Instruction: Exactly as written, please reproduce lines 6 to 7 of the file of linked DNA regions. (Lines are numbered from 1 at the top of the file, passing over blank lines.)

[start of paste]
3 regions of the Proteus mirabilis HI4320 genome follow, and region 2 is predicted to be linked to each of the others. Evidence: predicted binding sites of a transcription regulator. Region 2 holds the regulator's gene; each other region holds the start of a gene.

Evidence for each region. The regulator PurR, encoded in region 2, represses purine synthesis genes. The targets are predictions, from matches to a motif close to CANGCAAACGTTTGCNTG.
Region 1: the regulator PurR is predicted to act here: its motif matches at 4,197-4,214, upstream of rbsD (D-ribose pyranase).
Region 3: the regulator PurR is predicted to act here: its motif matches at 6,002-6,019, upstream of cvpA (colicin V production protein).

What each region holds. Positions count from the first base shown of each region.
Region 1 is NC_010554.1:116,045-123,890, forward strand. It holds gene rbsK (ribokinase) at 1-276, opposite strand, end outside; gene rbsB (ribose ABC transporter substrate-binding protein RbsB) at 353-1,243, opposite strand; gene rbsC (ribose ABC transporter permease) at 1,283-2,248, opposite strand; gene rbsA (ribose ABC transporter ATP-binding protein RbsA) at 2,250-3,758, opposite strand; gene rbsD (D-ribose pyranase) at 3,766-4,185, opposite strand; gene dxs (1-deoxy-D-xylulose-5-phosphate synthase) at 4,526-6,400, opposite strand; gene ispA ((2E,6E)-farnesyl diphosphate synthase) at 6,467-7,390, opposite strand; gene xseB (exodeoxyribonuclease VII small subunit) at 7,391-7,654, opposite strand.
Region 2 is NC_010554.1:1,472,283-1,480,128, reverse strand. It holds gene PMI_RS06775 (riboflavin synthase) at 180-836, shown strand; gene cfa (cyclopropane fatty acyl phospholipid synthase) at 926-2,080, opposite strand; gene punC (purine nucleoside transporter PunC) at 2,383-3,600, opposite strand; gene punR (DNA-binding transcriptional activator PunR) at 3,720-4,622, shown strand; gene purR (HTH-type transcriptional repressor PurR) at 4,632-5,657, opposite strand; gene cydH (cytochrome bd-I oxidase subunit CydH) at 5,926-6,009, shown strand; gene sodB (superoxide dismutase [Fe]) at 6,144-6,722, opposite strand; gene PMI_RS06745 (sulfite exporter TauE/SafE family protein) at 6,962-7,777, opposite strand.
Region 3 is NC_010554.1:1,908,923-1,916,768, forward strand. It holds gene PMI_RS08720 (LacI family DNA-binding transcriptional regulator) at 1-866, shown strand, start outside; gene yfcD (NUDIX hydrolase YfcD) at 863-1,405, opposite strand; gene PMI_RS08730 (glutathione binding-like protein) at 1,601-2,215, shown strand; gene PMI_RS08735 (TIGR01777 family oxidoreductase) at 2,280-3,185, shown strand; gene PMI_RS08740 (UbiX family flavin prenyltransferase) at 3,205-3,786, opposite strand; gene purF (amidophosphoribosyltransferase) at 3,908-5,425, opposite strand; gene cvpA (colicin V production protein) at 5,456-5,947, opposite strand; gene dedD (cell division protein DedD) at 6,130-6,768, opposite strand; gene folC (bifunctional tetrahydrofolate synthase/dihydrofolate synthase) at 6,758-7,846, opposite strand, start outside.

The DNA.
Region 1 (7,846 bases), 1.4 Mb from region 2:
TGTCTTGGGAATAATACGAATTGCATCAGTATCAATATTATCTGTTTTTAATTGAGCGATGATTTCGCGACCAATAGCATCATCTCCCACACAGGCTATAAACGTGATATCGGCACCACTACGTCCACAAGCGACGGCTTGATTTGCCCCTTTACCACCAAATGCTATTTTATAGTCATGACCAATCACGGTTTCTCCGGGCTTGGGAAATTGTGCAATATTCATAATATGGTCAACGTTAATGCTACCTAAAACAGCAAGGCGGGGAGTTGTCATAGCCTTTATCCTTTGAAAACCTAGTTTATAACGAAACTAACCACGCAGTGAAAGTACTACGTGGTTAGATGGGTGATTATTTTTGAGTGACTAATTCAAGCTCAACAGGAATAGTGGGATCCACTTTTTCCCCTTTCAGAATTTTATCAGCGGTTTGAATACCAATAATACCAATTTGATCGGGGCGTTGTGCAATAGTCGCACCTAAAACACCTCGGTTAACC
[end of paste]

Region 1 is NC_010554.1:116,045-123,890, forward strand. It holds gene rbsK (ribokinase) at 1-276, opposite strand, end outside; gene rbsB (ribose ABC transporter substrate-binding protein RbsB) at 353-1,243, opposite strand; gene rbsC (ribose ABC transporter permease) at 1,283-2,248, opposite strand; gene rbsA (ribose ABC transporter ATP-binding protein RbsA) at 2,250-3,758, opposite strand; gene rbsD (D-ribose pyranase) at 3,766-4,185, opposite strand; gene dxs (1-deoxy-D-xylulose-5-phosphate synthase) at 4,526-6,400, opposite strand; gene ispA ((2E,6E)-farnesyl diphosphate synthase) at 6,467-7,390, opposite strand; gene xseB (exodeoxyribonuclease VII small subunit) at 7,391-7,654, opposite strand.
Region 2 is NC_010554.1:1,472,283-1,480,128, reverse strand. It holds gene PMI_RS06775 (riboflavin synthase) at 180-836, shown strand; gene cfa (cyclopropane fatty acyl phospholipid synthase) at 926-2,080, opposite strand; gene punC (purine nucleoside transporter PunC) at 2,383-3,600, opposite strand; gene punR (DNA-binding transcriptional activator PunR) at 3,720-4,622, shown strand; gene purR (HTH-type transcriptional repressor PurR) at 4,632-5,657, opposite strand; gene cydH (cytochrome bd-I oxidase subunit CydH) at 5,926-6,009, shown strand; gene sodB (superoxide dismutase [Fe]) at 6,144-6,722, opposite strand; gene PMI_RS06745 (sulfite exporter TauE/SafE family protein) at 6,962-7,777, opposite strand.